Date of Award

January 2020

Document Type

Thesis

Degree Name

Medical Doctor (MD)

Department

Medicine

First Advisor

Keith A. Choate

Abstract

Introduction

Genetic mosaicism underlies many inherited and acquired cutaneous disorders. Despite the barriers to genetic analysis of mosaic disorders, next generation sequencing has led to substantial progress in understanding their pathogenesis, which has significant implications for clinical management and genetic counselling. Advances in paired and deep sequencing technologies in particular have made study of mosaic disorders more feasible. In this study, we aim to utilize next generation sequencing technologies in order to evaluate the genetic cause of three mosaic cutaneous disorders: epidermolytic acanthoma (EA), progressive symmetric erythrokeratodermia (PSEK), and mosaic childhood acantholytic dyskeratosis.

Methods

Using genomic DNA extracted from paraffin-embedded samples from departmental archives of EA, we evaluated a discovery cohort using whole-exome sequencing (WES) and assessed remaining samples using Sanger sequencing screening and restriction fragment length polymorphism (RFLP) analysis. We analyzed blood and saliva DNA from cases of PSEK referred from academic dermatologists via WES and verified mutations via Sanger sequencing. We isolated and cultured keratinocytes from a case of mosaic childhood acantholytic dyskeratosis and performed paired RNA sequencing in comparison to blood RNA.

Results

DNA from 16/20 cases of EA in our sample was of sufficient quality for PCR amplification. WES of genomic DNA from lesional tissue revealed KRT10 c.466C>T, p.Arg156Cys mutations in 2/3 samples submitted for examination. RFLP analysis of these samples, as well as 8 additional samples confirmed the mutations identified via WES and identified 4 additional cases with Arg156 mutations. In sum, 6/11 screened cases of EA demonstrated hotspot mutation in KRT10. Additionally, all three cases of progressive symmetric erythrokeratodermia had compound heterozygous mutations of the ABCA12 gene. One case had missense mutations on both copies of the ABCA12 gene (c.2531A>G, p.D844G; c.5812C>T, p.P1938S). Another case had a nonsense mutation on one copy of ABCA12 (c.5787T>G, p.Y1929*) and a missense mutation on the other (c.6852G>C, p.E2284D). A third case had a frameshift mutation (c.2033_2036delATCA, p.N678Rfs*10) on one copy of ABCA12 and a splice site mutation (c.2866-8T>A) on the other. Finally, paired RNA sequencing of cultured keratinocytes from lesional tissue of a case of mosaic acantholytic dyskeratosis revealed a somatic mutation in GJB2 (c.T83A, p.L28H) which was absent in both of the patient's parents.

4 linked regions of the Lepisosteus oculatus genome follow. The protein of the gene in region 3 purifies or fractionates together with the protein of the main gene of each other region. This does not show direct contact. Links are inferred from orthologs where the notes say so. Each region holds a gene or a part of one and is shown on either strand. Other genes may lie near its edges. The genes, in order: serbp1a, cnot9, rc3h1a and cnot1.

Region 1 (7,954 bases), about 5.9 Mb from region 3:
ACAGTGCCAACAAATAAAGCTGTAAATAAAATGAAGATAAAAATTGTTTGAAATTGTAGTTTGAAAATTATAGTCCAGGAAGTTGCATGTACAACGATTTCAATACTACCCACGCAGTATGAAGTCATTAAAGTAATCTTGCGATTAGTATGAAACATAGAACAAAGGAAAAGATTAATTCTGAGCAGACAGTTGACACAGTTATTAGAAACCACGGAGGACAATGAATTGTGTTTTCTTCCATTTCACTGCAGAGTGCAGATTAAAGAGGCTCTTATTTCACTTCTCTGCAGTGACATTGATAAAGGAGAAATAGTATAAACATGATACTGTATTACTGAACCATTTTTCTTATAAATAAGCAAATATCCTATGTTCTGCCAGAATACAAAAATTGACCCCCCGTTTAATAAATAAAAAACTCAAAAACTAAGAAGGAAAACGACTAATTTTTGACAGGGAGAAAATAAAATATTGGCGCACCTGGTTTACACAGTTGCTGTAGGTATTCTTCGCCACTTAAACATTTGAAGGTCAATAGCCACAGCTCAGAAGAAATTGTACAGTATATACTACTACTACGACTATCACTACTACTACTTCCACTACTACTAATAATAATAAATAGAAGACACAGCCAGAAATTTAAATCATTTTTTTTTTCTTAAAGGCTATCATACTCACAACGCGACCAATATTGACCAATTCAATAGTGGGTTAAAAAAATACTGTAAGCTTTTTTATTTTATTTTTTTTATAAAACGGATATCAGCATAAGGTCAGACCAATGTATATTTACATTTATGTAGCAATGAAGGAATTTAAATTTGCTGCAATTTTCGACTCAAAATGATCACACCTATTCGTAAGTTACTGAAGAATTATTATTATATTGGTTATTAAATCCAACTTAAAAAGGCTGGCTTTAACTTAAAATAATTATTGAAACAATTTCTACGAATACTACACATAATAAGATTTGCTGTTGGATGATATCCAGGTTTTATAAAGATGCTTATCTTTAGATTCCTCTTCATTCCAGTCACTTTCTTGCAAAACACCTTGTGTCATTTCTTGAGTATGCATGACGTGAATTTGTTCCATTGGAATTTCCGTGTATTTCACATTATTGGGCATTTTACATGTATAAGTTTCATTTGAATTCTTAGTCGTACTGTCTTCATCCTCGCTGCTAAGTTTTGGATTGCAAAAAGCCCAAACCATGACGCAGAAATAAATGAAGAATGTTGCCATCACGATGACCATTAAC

Conclusions

In this work, we present evidence for the genetic mechanism of three mosaic cutaneous conditions. Our findings of hotspot mutations in the Arg156 position of KRT10 in EA support the hypothesis that it is a somatic mosaic form of epidermolytic ichthyosis. Our finding of ABCA12 mutations in PSEK combined with the involvement of ABCA12 in ceramide transport contributes to a growing body of evidence for the role of ceramide dysfunction in the pathogenesis of PSEK. Finally, we present evidence that mosaic KID syndrome may present with acantholytic dyskeratosis.

Comments

This thesis is restricted to Yale network users only. It will be made publicly available on 09/10/2022

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